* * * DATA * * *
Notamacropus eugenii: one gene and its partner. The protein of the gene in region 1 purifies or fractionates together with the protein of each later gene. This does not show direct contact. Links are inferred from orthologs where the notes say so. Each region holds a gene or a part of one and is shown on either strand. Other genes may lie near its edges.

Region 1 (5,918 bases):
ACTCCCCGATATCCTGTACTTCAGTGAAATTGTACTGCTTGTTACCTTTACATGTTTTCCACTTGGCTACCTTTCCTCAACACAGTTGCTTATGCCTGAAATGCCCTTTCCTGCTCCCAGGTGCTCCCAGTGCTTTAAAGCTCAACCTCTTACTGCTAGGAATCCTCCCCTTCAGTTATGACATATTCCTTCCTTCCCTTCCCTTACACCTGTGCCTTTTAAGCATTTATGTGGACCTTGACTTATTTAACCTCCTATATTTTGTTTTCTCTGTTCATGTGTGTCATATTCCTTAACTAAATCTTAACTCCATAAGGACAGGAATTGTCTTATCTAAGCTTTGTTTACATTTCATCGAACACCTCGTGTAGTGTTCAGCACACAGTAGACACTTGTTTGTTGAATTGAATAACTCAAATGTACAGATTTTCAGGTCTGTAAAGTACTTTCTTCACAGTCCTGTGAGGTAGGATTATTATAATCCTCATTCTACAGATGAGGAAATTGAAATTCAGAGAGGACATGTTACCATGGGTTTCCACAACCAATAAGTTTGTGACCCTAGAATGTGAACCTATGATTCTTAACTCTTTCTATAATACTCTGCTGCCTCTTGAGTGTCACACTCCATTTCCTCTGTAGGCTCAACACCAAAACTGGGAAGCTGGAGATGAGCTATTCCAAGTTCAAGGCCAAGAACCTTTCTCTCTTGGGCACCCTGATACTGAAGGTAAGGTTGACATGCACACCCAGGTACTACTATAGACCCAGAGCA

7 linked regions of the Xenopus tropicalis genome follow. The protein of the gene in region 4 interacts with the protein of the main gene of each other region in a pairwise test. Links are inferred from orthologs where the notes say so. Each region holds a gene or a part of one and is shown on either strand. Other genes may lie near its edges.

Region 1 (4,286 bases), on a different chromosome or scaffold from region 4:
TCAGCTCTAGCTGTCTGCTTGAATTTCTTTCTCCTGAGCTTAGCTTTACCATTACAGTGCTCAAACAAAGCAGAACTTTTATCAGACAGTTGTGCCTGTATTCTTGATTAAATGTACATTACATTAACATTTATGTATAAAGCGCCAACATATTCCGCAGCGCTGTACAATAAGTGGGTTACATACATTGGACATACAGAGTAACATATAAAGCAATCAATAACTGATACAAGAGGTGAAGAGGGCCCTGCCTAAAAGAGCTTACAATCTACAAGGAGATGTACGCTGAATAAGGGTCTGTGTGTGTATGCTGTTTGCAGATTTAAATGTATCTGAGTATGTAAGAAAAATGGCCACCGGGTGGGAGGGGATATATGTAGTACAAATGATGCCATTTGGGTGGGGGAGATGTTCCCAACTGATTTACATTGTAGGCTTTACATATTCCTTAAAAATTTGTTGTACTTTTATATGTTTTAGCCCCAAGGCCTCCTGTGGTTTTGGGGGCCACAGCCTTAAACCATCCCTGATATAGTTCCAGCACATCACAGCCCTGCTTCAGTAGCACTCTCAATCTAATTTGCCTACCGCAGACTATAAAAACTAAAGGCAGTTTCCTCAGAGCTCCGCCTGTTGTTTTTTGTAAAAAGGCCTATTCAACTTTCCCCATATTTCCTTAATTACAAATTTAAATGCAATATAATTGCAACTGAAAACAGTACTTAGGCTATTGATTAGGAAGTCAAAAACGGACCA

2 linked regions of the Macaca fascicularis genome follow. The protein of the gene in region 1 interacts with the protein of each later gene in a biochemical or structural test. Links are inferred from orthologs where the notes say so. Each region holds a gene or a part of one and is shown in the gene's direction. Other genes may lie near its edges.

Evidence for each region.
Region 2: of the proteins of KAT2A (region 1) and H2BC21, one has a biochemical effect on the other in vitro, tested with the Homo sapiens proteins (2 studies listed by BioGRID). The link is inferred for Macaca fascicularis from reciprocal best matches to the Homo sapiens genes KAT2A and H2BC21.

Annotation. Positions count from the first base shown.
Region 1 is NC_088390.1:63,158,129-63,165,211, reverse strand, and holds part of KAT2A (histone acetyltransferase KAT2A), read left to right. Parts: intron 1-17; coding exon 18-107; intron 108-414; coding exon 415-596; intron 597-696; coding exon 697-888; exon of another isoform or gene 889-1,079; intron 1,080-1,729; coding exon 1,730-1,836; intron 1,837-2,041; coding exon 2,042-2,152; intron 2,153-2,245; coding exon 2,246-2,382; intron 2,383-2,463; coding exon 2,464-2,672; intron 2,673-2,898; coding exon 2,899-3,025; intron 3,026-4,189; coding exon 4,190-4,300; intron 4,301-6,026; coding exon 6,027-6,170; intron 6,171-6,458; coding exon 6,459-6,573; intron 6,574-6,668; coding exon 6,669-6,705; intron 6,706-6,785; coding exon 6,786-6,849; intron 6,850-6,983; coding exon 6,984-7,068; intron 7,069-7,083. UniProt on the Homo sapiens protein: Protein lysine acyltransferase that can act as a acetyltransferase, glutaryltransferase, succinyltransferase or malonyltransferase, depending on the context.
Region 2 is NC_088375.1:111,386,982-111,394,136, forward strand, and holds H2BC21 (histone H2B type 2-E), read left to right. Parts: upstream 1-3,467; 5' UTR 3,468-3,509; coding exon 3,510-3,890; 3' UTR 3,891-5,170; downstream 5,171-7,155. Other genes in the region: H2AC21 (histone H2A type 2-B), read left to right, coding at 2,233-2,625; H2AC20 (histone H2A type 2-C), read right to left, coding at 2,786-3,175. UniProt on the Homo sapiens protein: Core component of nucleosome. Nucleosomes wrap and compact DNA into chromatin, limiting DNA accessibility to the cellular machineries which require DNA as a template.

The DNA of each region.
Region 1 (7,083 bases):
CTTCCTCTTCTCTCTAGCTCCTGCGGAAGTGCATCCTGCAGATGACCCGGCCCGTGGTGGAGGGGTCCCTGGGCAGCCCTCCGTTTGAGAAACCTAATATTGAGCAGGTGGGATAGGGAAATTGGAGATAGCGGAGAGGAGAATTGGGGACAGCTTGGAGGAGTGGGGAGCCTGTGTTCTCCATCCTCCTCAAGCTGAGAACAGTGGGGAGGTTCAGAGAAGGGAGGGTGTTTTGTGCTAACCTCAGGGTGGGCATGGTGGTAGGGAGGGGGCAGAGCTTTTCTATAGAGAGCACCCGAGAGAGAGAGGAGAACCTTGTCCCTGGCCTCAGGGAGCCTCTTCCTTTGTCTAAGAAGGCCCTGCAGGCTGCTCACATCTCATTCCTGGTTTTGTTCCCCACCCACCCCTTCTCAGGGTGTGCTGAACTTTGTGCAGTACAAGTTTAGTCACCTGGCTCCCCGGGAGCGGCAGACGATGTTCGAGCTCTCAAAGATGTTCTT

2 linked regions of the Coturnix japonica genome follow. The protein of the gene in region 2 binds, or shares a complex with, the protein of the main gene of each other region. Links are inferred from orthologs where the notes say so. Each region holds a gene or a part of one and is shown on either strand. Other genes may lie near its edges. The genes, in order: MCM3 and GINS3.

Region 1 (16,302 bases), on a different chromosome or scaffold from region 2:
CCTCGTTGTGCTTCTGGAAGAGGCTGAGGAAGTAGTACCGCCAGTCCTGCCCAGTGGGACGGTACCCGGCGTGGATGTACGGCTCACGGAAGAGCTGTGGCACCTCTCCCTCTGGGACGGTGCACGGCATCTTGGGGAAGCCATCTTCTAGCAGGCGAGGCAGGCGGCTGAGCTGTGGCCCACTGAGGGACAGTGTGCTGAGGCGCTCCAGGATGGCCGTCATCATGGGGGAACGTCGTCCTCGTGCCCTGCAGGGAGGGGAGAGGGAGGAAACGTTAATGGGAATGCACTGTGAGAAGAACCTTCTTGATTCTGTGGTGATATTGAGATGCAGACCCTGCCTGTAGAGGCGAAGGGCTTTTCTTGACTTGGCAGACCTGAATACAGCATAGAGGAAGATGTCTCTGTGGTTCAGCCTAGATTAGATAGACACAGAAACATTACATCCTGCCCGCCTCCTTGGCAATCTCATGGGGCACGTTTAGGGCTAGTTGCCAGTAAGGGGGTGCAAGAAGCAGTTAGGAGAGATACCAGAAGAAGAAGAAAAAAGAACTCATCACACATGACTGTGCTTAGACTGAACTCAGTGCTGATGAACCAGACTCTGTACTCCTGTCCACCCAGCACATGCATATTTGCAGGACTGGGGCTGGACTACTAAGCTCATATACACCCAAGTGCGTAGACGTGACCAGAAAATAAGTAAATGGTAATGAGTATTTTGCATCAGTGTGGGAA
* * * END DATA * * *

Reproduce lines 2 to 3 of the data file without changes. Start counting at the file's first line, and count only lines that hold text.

Region 1 (5,918 bases):
ACTCCCCGATATCCTGTACTTCAGTGAAATTGTACTGCTTGTTACCTTTACATGTTTTCCACTTGGCTACCTTTCCTCAACACAGTTGCTTATGCCTGAAATGCCCTTTCCTGCTCCCAGGTGCTCCCAGTGCTTTAAAGCTCAACCTCTTACTGCTAGGAATCCTCCCCTTCAGTTATGACATATTCCTTCCTTCCCTTCCCTTACACCTGTGCCTTTTAAGCATTTATGTGGACCTTGACTTATTTAACCTCCTATATTTTGTTTTCTCTGTTCATGTGTGTCATATTCCTTAACTAAATCTTAACTCCATAAGGACAGGAATTGTCTTATCTAAGCTTTGTTTACATTTCATCGAACACCTCGTGTAGTGTTCAGCACACAGTAGACACTTGTTTGTTGAATTGAATAACTCAAATGTACAGATTTTCAGGTCTGTAAAGTACTTTCTTCACAGTCCTGTGAGGTAGGATTATTATAATCCTCATTCTACAGATGAGGAAATTGAAATTCAGAGAGGACATGTTACCATGGGTTTCCACAACCAATAAGTTTGTGACCCTAGAATGTGAACCTATGATTCTTAACTCTTTCTATAATACTCTGCTGCCTCTTGAGTGTCACACTCCATTTCCTCTGTAGGCTCAACACCAAAACTGGGAAGCTGGAGATGAGCTATTCCAAGTTCAAGGCCAAGAACCTTTCTCTCTTGGGCACCCTGATACTGAAGGTAAGGTTGACATGCACACCCAGGTACTACTATAGACCCAGAGCA